United Nations In Indonesia
Country Results Report 2021
Better Maternal and Newborn Health
Indonesia has made considerable progress on maternal mortality over the past decade, yet the country’s maternal mortality ratio remains high with some 177 deaths occurring for every 100,000 live births, compared with a regional average of 152 per 100,000 live births. Addressing stagnant maternal and newborn mortality ratios and improving the quality of care remains a critical area of focus for the UN in Indonesia and the Government.
In 2021, UN support for Government efforts to deliver better maternal and newborn health included the provision of technical assistance for new guidelines on maternal and perinatal death surveillance, and specific assistance to improve the care of vulnerable infants, including infants with low birth weight, those with possible serious bacterial infections (PSBI), and those born to HIV-positive mothers. UN research contributed to the Ministry of Health in 2021 upping recommended antenatal care visits from four to six. The Ministry also established technical guidelines for implementing point-of-care testing with plans to scale-up this initiative in 2022. UN expertise also contributed to new guidance on the case management of PSBI, or sepsis, which accounts for 23% of newborn deaths in low and middle-income countries, as well as new guidance on the case management of low birthweight babies. The UN helped the Ministry of Health produce nine videos on essential newborn and small baby care. The UN also supported the Ministry in finalising and launching a national policy on the prevention and control of birth defects and provided refresher training on the hospitalbased surveillance of birth defects.
In collaboration with the Ministry of Health, the UN developed a technical guideline on under-five mortality review aimed at identifying the causes and determinants of under-fives’ deaths and recommending mitigating measures. Meanwhile, UN advocacy helped the government update the National Integrated Management of Childhood Illness guidelines and algorithm, update the early child growth and development guidelines, and develop a framework for monitoring reproductive maternal, newborn child, and adolescent health.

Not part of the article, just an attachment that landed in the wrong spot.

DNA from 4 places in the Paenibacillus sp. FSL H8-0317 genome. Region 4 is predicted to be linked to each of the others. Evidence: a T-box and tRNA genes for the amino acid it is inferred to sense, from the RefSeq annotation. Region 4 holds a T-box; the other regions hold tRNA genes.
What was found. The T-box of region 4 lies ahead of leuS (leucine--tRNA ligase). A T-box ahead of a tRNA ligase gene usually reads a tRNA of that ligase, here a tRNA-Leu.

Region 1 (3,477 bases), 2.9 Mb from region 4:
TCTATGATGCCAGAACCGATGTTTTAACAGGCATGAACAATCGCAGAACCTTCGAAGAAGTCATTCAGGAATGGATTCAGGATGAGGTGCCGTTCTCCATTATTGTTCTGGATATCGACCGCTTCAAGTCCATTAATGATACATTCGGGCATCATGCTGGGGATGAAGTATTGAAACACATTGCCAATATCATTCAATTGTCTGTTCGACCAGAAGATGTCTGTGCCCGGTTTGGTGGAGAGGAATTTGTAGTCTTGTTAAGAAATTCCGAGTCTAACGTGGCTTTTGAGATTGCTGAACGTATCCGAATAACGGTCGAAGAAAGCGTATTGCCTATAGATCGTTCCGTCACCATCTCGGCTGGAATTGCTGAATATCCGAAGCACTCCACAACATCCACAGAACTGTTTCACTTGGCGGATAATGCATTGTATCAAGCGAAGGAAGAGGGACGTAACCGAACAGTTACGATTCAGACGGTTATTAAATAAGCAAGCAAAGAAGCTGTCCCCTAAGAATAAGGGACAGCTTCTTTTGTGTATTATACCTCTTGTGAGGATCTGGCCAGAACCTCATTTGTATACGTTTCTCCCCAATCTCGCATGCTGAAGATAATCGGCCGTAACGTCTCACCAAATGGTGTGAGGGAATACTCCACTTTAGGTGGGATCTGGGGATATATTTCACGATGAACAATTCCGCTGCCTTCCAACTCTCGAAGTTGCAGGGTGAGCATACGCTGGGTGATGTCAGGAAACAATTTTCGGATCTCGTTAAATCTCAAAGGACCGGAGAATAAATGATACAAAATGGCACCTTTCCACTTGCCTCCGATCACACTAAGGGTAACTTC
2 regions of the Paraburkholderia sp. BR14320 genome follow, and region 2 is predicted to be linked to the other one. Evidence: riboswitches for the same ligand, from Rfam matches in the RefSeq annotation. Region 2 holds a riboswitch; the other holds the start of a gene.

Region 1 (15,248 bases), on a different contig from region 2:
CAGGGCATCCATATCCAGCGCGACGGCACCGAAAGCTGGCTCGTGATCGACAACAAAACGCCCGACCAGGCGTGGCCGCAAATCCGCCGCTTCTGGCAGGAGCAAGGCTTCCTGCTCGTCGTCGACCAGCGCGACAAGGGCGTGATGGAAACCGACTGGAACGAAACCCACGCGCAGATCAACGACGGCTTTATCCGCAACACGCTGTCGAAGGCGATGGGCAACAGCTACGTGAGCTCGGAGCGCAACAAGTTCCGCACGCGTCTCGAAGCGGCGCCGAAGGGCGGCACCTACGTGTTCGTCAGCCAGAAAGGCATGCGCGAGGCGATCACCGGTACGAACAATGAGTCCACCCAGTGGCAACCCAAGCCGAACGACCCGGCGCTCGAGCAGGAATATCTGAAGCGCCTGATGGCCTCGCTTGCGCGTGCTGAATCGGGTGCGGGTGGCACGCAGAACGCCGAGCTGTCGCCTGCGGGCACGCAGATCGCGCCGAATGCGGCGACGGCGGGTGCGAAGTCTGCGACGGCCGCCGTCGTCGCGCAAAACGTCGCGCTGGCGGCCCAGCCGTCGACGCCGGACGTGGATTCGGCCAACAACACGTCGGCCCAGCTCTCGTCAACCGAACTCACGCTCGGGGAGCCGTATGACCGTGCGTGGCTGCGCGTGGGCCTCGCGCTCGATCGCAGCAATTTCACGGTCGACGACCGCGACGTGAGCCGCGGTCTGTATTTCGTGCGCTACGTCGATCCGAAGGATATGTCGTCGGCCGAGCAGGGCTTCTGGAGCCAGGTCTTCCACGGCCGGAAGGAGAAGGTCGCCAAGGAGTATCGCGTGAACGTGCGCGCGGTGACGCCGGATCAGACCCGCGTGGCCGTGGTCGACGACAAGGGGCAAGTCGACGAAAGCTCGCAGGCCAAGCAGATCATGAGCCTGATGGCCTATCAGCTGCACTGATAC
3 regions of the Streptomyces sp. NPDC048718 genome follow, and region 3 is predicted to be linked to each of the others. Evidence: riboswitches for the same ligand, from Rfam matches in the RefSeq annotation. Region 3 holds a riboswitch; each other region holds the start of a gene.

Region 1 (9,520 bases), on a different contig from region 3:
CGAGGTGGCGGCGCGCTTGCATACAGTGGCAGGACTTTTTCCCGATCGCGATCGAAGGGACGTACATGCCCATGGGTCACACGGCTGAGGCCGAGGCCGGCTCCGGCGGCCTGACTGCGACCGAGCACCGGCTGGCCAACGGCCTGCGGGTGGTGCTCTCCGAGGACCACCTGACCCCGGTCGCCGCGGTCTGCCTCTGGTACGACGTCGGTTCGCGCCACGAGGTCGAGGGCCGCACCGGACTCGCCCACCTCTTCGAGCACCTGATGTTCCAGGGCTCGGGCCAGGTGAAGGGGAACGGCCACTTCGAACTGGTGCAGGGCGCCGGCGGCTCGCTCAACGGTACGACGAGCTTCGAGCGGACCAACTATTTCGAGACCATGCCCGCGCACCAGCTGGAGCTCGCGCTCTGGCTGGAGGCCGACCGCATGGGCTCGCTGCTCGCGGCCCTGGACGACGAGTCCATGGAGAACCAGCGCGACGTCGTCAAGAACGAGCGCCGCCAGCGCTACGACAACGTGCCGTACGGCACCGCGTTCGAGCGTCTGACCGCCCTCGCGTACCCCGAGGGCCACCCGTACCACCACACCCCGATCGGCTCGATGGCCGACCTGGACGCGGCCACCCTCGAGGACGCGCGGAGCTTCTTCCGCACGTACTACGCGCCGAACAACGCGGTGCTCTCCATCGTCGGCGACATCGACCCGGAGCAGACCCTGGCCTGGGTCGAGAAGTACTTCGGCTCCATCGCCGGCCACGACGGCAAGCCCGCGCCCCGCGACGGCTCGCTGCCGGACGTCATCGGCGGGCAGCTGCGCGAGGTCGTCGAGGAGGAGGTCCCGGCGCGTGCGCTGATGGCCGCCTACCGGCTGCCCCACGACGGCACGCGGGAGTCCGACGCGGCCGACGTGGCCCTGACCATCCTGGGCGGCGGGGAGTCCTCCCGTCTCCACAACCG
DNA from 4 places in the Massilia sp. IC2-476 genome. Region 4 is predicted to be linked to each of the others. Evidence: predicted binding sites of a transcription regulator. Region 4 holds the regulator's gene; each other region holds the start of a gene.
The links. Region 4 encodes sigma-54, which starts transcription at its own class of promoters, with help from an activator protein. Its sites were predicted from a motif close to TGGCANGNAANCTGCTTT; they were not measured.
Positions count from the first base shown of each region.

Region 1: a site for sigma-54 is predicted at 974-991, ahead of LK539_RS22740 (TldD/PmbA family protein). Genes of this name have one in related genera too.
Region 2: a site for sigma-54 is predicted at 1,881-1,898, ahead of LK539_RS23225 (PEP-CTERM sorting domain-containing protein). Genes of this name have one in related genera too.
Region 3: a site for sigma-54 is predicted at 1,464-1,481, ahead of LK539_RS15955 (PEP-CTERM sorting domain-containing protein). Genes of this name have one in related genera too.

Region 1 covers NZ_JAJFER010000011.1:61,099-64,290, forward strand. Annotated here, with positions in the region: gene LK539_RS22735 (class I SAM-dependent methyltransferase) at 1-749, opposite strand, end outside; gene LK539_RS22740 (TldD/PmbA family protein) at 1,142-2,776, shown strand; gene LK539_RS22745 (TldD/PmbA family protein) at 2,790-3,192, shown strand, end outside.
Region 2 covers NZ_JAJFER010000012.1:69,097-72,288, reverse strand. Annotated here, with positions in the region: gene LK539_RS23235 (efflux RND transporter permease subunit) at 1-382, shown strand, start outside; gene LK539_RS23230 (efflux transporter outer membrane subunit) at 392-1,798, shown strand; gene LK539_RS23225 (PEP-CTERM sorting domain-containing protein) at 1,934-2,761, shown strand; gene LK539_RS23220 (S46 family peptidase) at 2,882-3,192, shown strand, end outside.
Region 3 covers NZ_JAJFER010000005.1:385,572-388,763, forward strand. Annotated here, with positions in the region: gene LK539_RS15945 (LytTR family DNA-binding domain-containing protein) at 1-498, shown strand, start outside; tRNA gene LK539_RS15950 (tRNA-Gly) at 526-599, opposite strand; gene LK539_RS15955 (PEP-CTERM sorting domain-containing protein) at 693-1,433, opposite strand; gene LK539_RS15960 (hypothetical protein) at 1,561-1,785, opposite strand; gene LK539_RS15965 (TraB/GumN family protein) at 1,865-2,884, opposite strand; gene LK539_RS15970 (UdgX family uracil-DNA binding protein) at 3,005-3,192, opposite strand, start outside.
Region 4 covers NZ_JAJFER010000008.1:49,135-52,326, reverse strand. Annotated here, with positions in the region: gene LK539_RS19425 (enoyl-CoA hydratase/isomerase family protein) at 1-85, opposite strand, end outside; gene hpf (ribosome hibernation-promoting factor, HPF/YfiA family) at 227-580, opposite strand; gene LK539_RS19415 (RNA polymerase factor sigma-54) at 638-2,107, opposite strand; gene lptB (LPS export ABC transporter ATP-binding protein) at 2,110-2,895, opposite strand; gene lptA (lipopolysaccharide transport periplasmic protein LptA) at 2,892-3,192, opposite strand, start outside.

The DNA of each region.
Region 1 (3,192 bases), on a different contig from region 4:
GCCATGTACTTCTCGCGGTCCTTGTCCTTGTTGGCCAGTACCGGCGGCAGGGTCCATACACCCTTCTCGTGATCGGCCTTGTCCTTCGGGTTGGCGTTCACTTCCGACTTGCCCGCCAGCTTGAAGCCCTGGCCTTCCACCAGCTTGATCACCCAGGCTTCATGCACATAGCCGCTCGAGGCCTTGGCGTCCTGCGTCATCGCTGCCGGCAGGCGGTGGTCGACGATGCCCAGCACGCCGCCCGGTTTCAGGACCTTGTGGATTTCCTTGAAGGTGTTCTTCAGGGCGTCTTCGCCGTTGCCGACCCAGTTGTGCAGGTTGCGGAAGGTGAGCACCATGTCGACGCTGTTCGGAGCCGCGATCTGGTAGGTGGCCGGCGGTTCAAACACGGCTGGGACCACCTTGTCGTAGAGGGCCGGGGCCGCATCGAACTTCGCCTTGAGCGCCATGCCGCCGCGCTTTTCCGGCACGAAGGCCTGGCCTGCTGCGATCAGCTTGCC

The UN provided specific assistance to improve the care of vulnerable infants at the primary health care level, including those born to HIV-positive mothers to prevent mother-to-child transmission. With UN support, the Government updated its national guideline for the care of small babies in primary health care—by early 2022, the guideline’s operationalization was being modelled in West Nusa Tenggara province. At the community level, the UN and partner organisations supported the development of a booklet for parents and caregivers on the diagnosis, treatment, and care of children living with HIV. The booklet is expected to be disseminated by national networks of women living with HIV and is publicly accessible online.
In 2022, the UN will engage the University of Indonesia’s Faculty of Public Health to perform data analysis on the impacts of district planning for maternal mortality, building on the UN’s support in 2021 of several Indonesian government ministries in implementing integrated planning and budgeting on reproductive health with the aim of reducing maternal mortality.